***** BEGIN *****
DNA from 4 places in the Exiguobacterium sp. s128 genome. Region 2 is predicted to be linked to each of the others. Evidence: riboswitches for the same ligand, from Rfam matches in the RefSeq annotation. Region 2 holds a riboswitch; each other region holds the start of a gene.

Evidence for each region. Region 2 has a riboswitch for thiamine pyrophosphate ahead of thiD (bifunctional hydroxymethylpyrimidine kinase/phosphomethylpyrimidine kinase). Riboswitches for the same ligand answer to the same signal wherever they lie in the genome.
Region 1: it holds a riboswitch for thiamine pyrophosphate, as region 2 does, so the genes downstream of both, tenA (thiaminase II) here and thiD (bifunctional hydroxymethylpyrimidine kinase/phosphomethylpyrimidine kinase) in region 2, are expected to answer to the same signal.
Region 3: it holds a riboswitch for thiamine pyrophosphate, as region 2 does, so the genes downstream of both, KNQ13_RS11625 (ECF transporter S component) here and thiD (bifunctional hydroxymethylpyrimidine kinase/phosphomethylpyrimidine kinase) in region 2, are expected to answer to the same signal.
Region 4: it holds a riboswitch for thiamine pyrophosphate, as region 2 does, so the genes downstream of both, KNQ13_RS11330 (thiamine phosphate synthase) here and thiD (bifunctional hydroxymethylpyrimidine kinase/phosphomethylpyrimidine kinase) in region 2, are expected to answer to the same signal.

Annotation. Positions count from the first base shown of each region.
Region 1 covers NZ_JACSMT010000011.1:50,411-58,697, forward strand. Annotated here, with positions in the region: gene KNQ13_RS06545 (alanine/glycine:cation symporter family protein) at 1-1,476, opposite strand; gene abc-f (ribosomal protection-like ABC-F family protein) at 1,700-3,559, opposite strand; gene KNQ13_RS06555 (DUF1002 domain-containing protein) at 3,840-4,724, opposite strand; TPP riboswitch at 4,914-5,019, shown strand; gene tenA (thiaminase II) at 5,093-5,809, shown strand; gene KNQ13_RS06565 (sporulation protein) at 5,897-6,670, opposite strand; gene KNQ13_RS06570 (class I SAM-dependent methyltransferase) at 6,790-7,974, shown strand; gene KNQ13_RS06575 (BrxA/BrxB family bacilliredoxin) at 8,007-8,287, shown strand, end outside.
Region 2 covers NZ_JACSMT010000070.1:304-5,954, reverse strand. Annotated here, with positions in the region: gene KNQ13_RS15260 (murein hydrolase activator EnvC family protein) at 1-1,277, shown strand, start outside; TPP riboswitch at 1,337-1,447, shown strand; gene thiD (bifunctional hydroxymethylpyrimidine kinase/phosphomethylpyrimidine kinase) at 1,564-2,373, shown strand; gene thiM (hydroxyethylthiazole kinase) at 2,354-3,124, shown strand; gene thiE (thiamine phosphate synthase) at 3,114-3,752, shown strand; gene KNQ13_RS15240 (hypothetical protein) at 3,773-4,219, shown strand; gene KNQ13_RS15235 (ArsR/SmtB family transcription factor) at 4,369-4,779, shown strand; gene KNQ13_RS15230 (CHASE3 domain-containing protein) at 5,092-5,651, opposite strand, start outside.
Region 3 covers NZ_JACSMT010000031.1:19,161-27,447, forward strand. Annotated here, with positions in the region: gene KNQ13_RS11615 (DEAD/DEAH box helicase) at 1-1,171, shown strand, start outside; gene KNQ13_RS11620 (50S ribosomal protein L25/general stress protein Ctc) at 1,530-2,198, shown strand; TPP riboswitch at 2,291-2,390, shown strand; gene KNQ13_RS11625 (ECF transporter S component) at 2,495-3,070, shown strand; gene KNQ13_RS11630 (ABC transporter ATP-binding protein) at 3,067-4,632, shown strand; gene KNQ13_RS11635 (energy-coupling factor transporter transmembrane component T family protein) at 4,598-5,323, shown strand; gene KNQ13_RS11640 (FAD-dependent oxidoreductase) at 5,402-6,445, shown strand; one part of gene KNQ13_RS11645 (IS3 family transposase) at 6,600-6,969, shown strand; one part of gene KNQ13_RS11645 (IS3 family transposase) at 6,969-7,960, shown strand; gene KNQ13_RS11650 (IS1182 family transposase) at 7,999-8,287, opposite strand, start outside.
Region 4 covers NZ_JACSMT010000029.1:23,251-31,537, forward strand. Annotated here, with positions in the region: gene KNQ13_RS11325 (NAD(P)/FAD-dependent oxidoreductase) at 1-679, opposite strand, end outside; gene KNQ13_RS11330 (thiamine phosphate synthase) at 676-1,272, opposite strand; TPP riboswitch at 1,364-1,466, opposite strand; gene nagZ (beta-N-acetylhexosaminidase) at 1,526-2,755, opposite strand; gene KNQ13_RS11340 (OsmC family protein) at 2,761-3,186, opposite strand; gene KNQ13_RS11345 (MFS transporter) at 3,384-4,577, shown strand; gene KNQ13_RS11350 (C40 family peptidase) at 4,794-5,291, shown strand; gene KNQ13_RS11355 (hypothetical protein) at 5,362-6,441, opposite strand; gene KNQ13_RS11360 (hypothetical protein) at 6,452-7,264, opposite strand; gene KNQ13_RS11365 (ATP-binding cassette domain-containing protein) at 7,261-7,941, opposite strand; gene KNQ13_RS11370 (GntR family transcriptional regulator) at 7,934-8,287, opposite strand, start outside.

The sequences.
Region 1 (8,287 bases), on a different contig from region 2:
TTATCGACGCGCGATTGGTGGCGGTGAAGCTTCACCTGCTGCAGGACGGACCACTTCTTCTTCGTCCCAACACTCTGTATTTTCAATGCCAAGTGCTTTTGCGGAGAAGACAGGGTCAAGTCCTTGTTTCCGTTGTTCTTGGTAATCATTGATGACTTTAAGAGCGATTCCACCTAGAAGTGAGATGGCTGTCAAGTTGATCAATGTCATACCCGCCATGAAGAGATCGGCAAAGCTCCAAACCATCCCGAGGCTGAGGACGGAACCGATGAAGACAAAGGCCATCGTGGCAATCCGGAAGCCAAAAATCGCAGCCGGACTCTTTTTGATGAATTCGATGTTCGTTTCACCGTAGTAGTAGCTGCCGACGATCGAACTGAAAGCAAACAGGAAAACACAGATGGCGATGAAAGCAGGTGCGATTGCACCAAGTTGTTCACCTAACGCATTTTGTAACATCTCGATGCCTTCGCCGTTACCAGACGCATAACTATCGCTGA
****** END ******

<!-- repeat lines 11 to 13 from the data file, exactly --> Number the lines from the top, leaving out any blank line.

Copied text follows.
The sequences.
Region 1 (8,287 bases), on a different contig from region 2:
TTATCGACGCGCGATTGGTGGCGGTGAAGCTTCACCTGCTGCAGGACGGACCACTTCTTCTTCGTCCCAACACTCTGTATTTTCAATGCCAAGTGCTTTTGCGGAGAAGACAGGGTCAAGTCCTTGTTTCCGTTGTTCTTGGTAATCATTGATGACTTTAAGAGCGATTCCACCTAGAAGTGAGATGGCTGTCAAGTTGATCAATGTCATACCCGCCATGAAGAGATCGGCAAAGCTCCAAACCATCCCGAGGCTGAGGACGGAACCGATGAAGACAAAGGCCATCGTGGCAATCCGGAAGCCAAAAATCGCAGCCGGACTCTTTTTGATGAATTCGATGTTCGTTTCACCGTAGTAGTAGCTGCCGACGATCGAACTGAAAGCAAACAGGAAAACACAGATGGCGATGAAAGCAGGTGCGATTGCACCAAGTTGTTCACCTAACGCATTTTGTAACATCTCGATGCCTTCGCCGTTACCAGACGCATAACTATCGCTGA